In order for the switch actuators 32 and 34 to engage the various switch control levers 36a, 38a, 40a and 42a at a selected point in time with respect to the travel of the endless chain 22, it is necessary to provide means for adjusting the point at which the switch actuators 32 and 34 engage the switch control levers. This adjustment is accomplished by rotating the switch actuators 32 and 34 with respect to the shaft 28, to move the switch actuators 32 and 34 axially along the shaft 28. Once the switch actuators 32 and 34 have been adjusted to the proper positions, it is necessary to provide means for limiting the rotation of the switch actuators 32 and 43 with respect to the shaft 28. This function of limiting the rotation of the actuators 32 and 34 is accomplished by a latch means 46 which includes a pivotally mounted plate 48 and a torsion spring 52 by a second shaft 50. This plate 48 includes a switch actuator restraining means or edge 48a which is disposed along one edge of the plate 48 and extends generally radially with respect to the shaft 28, as best shown in FIG. 2. The restraining portion or edge 48a engages in one of the slots 32c and 34 c, to perform the function of restraining the switch actuators 32 and 34 from rotating with respect to the shaft 28. Theshaft 50 is supported in aligned openings in the sidewalls 12a of the frame
The plate 48 is formed along the edge remote from the restraining portion 48a with a tubular portion 48b which receives the shaft 50 and mounts the plate 48 for pivotal movement about the axis of shaft 50 which extends parallel to the axis of the shaft 28.
As best shown in FIG. 1, the torsion spring 52 is formed with a coiled portion 52a received on the shaft 50 and with ends 52b and 52c. End 52c engages the frame 12 and the end 52b extends beneath the plate 48, with the spring being tensioned to bias the plate 48 in a counterclockwise direction as seen in FIG. 2. Thus, the restraining portion 48a of the latch means 46 is normally biased into engagement with the switch actuators 32 and 34 to restrain relative rotation with respect to the shaft 28. If and when it becomes necessary to adjust the location of the switch actuators 32 and 34, the plate 48 is simply rotated clockwise by manual finger pressure from the position shown in FIG. 2 until the restraining portion 48a is disengaged from the slots 32c and 34c. After the adjustment has been accomplished, the plate 48 is allowed to return toits position with the restraining portion 48a engaged with the slots 32c and 34c.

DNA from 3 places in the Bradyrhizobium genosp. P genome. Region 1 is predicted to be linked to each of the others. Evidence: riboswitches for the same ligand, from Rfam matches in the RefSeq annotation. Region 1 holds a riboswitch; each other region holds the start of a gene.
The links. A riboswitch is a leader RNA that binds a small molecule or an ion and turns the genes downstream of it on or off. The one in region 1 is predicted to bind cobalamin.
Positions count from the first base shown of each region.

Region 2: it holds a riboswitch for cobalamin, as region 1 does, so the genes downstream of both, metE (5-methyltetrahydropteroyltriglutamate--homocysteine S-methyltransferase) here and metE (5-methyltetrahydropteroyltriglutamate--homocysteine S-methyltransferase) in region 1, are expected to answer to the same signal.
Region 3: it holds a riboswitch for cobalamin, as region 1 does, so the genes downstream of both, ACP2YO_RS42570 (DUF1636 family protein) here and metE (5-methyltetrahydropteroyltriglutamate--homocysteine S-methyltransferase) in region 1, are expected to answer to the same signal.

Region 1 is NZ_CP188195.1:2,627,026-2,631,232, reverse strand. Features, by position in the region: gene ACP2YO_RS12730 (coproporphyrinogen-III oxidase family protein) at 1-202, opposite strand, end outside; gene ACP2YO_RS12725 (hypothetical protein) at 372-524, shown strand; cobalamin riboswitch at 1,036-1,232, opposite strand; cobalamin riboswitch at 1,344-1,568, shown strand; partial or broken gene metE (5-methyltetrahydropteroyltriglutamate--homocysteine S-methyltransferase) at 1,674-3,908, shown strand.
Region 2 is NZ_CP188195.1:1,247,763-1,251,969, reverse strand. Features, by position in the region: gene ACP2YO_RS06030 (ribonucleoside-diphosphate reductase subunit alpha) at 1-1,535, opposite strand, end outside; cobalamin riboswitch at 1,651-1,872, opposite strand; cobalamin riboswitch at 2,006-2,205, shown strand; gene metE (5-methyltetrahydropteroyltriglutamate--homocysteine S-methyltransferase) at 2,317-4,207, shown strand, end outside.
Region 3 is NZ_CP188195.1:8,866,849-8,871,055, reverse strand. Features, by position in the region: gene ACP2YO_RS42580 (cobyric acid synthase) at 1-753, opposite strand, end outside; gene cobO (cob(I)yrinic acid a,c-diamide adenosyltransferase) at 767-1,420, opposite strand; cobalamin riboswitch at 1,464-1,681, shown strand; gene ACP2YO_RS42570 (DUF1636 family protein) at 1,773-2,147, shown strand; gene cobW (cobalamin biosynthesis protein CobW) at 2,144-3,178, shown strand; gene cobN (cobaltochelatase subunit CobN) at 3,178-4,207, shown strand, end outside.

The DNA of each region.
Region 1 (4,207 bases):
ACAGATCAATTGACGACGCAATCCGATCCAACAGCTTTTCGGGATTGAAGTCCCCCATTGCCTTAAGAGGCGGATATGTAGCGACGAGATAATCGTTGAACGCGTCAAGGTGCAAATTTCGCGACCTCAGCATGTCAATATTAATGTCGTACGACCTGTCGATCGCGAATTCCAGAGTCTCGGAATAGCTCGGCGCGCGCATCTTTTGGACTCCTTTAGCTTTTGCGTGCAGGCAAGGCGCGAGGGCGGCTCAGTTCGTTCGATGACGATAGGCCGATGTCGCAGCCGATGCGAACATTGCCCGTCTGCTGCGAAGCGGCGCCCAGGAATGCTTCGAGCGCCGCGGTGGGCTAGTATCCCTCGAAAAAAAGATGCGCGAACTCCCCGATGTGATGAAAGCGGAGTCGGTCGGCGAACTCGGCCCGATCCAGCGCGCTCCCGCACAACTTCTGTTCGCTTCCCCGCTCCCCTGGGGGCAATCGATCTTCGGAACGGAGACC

With respect to the embodiment of FIGS. 1-3, it is noted that the four limit switches 36, 38, 40 and 42 are fixedly mounted on the bottom portion12a of the frame 12 by posts 43, which extend through clearance openings inthe plate 48. The switches 36 and 40 are the limit switches for the open and closed positions of the door 20. The switches 38 and 42 are typically used to disable the reversing function as the garage door 20 approaches the positions in which it is to remain open or closed until a further control signal is received. In many applications there is no need to adjust the relative positions of switch 38 with respect to switch 36 or switch 42 with respect to switch 40. Thus, in the embodiment of FIGS. 1-3 it is sufficient to adjust the switch actuators 32 and 34 with respect to limit switches 36 and 40 to set the proper door open and closed positions.